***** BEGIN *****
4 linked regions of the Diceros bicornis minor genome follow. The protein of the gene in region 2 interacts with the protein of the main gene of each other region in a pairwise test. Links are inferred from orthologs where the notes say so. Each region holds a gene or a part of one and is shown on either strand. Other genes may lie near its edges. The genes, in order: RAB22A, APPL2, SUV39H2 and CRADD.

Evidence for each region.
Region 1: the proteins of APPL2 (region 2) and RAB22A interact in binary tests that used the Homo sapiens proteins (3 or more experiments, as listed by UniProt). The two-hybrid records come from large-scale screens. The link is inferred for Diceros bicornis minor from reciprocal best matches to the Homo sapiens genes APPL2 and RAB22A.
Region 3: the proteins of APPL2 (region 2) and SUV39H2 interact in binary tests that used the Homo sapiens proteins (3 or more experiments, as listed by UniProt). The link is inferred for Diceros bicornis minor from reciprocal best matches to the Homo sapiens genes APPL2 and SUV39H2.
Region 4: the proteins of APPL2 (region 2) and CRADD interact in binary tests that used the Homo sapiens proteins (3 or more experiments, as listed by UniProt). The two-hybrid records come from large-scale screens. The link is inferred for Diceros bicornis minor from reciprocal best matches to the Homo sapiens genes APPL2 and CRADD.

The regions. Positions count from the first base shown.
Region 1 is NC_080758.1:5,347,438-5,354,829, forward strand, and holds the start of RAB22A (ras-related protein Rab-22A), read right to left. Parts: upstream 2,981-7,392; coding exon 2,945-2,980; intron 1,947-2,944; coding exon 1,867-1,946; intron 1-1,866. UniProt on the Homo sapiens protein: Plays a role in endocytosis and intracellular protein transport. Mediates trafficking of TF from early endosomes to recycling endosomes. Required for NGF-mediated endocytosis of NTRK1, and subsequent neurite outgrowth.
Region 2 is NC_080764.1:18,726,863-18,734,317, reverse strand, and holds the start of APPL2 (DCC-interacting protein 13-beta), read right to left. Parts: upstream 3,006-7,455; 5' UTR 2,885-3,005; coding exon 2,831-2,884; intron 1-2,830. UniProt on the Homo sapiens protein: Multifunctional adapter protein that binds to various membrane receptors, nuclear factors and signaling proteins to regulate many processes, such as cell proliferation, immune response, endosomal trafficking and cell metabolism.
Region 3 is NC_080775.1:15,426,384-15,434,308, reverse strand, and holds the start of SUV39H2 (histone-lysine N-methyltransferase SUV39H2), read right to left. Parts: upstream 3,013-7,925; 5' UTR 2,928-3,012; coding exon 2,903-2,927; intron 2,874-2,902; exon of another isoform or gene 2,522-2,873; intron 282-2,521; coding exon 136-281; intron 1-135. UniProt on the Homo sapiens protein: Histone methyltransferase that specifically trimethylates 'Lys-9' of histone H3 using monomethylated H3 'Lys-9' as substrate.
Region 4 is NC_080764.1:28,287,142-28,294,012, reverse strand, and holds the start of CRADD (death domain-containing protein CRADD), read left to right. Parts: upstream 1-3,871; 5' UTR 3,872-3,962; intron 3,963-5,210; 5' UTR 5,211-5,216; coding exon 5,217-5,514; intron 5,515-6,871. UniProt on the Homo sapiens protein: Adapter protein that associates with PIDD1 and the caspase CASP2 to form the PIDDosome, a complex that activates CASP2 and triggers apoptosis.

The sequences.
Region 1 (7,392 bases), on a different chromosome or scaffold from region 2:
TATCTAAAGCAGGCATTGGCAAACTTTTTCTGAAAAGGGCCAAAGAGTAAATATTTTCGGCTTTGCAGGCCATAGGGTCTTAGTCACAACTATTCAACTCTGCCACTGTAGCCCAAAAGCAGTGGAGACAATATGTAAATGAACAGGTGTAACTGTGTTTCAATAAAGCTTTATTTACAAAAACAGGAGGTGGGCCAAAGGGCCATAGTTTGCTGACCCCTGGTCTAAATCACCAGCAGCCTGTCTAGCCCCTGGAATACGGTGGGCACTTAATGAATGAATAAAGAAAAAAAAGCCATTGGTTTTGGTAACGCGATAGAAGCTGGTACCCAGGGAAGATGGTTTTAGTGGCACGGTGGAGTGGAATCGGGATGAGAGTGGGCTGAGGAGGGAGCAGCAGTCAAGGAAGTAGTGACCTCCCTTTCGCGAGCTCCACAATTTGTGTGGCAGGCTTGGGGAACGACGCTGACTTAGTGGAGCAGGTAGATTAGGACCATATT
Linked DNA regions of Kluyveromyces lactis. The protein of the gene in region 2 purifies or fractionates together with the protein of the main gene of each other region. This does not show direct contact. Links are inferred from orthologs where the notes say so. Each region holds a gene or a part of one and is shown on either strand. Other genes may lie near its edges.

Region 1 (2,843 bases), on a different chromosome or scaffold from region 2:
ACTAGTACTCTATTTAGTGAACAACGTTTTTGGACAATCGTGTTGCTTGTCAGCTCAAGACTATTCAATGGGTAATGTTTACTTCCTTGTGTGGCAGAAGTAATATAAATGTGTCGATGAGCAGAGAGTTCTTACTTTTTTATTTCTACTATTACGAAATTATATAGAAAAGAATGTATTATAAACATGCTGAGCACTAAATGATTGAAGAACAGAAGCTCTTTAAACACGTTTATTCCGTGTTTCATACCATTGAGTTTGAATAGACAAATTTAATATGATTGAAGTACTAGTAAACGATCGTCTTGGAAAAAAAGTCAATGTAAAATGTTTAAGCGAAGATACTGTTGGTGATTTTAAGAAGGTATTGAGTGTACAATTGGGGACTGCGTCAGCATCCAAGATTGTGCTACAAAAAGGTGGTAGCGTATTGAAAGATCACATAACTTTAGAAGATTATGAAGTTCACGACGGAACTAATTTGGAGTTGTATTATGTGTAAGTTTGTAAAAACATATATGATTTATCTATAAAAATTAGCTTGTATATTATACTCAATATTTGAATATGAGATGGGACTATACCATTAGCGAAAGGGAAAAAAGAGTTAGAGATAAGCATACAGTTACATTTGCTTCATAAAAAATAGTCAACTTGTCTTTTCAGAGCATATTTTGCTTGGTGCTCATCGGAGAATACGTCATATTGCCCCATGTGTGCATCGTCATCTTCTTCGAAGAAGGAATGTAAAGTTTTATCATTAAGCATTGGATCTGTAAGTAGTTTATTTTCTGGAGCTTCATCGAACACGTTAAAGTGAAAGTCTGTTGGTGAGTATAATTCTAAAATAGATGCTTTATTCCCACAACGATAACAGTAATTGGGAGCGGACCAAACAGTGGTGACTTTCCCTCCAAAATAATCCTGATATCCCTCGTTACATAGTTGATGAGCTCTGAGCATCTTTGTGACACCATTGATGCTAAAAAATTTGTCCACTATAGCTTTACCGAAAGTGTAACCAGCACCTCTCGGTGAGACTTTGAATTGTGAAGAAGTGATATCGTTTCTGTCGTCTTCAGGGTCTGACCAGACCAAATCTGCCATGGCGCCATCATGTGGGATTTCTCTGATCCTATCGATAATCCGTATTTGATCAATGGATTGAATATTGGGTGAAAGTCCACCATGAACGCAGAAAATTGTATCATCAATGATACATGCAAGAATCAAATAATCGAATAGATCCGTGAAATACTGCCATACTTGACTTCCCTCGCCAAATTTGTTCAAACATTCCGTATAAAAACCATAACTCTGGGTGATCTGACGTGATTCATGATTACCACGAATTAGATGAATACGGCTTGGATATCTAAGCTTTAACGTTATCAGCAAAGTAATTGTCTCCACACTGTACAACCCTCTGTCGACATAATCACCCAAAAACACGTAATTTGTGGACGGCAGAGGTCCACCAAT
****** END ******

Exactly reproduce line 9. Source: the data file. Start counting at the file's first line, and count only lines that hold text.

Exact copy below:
Region 3 is NC_080775.1:15,426,384-15,434,308, reverse strand, and holds the start of SUV39H2 (histone-lysine N-methyltransferase SUV39H2), read right to left. Parts: upstream 3,013-7,925; 5' UTR 2,928-3,012; coding exon 2,903-2,927; intron 2,874-2,902; exon of another isoform or gene 2,522-2,873; intron 282-2,521; coding exon 136-281; intron 1-135. UniProt on the Homo sapiens protein: Histone methyltransferase that specifically trimethylates 'Lys-9' of histone H3 using monomethylated H3 'Lys-9' as substrate.